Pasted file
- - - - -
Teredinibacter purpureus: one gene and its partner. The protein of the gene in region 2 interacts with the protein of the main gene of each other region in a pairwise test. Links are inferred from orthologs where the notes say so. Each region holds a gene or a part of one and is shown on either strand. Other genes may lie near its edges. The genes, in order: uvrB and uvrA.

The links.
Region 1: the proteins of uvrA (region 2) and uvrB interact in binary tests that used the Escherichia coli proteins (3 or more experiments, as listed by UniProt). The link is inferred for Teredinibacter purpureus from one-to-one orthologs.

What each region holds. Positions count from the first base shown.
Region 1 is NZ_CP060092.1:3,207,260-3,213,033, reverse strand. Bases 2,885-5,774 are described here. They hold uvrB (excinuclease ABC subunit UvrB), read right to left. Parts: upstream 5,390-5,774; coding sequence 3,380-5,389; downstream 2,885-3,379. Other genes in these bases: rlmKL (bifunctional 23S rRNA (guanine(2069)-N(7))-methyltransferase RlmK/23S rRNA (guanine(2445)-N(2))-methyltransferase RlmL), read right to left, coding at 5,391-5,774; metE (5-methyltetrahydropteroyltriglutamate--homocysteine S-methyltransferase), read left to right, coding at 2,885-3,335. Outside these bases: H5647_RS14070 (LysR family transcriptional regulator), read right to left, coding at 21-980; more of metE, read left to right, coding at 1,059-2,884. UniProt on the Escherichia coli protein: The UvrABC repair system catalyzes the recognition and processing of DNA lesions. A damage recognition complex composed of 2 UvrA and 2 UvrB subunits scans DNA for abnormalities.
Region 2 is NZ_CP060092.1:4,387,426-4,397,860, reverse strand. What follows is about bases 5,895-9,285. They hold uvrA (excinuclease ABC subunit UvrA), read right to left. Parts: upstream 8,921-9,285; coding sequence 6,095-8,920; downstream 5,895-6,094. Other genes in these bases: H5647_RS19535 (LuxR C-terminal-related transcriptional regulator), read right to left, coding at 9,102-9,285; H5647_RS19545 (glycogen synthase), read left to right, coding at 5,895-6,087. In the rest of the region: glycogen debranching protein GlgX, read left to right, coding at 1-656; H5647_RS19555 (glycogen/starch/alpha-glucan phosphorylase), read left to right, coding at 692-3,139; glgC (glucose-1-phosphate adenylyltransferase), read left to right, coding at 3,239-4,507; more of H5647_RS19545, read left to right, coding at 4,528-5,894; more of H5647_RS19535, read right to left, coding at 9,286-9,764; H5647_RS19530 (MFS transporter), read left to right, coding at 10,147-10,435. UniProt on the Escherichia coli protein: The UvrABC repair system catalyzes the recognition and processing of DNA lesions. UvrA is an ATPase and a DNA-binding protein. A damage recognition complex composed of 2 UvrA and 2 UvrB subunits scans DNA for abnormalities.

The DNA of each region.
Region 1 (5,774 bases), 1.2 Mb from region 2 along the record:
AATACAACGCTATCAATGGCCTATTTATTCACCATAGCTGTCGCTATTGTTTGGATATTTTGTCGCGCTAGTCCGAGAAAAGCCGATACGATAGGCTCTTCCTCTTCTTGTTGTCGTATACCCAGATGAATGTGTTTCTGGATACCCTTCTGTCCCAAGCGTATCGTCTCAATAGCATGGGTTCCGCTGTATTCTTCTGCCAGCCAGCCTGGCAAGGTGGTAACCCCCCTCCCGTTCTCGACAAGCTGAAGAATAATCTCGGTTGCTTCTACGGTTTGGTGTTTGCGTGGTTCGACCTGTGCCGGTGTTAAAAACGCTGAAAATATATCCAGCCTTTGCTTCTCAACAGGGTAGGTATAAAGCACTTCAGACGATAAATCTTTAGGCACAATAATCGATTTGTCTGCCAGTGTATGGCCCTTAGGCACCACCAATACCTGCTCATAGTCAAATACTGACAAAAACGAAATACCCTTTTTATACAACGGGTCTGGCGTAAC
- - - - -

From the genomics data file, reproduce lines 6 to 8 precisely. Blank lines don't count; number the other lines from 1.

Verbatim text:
Region 2 is NZ_CP060092.1:4,387,426-4,397,860, reverse strand. What follows is about bases 5,895-9,285. They hold uvrA (excinuclease ABC subunit UvrA), read right to left. Parts: upstream 8,921-9,285; coding sequence 6,095-8,920; downstream 5,895-6,094. Other genes in these bases: H5647_RS19535 (LuxR C-terminal-related transcriptional regulator), read right to left, coding at 9,102-9,285; H5647_RS19545 (glycogen synthase), read left to right, coding at 5,895-6,087. In the rest of the region: glycogen debranching protein GlgX, read left to right, coding at 1-656; H5647_RS19555 (glycogen/starch/alpha-glucan phosphorylase), read left to right, coding at 692-3,139; glgC (glucose-1-phosphate adenylyltransferase), read left to right, coding at 3,239-4,507; more of H5647_RS19545, read left to right, coding at 4,528-5,894; more of H5647_RS19535, read right to left, coding at 9,286-9,764; H5647_RS19530 (MFS transporter), read left to right, coding at 10,147-10,435. UniProt on the Escherichia coli protein: The UvrABC repair system catalyzes the recognition and processing of DNA lesions. UvrA is an ATPase and a DNA-binding protein. A damage recognition complex composed of 2 UvrA and 2 UvrB subunits scans DNA for abnormalities.

The DNA of each region.
Region 1 (5,774 bases), 1.2 Mb from region 2 along the record: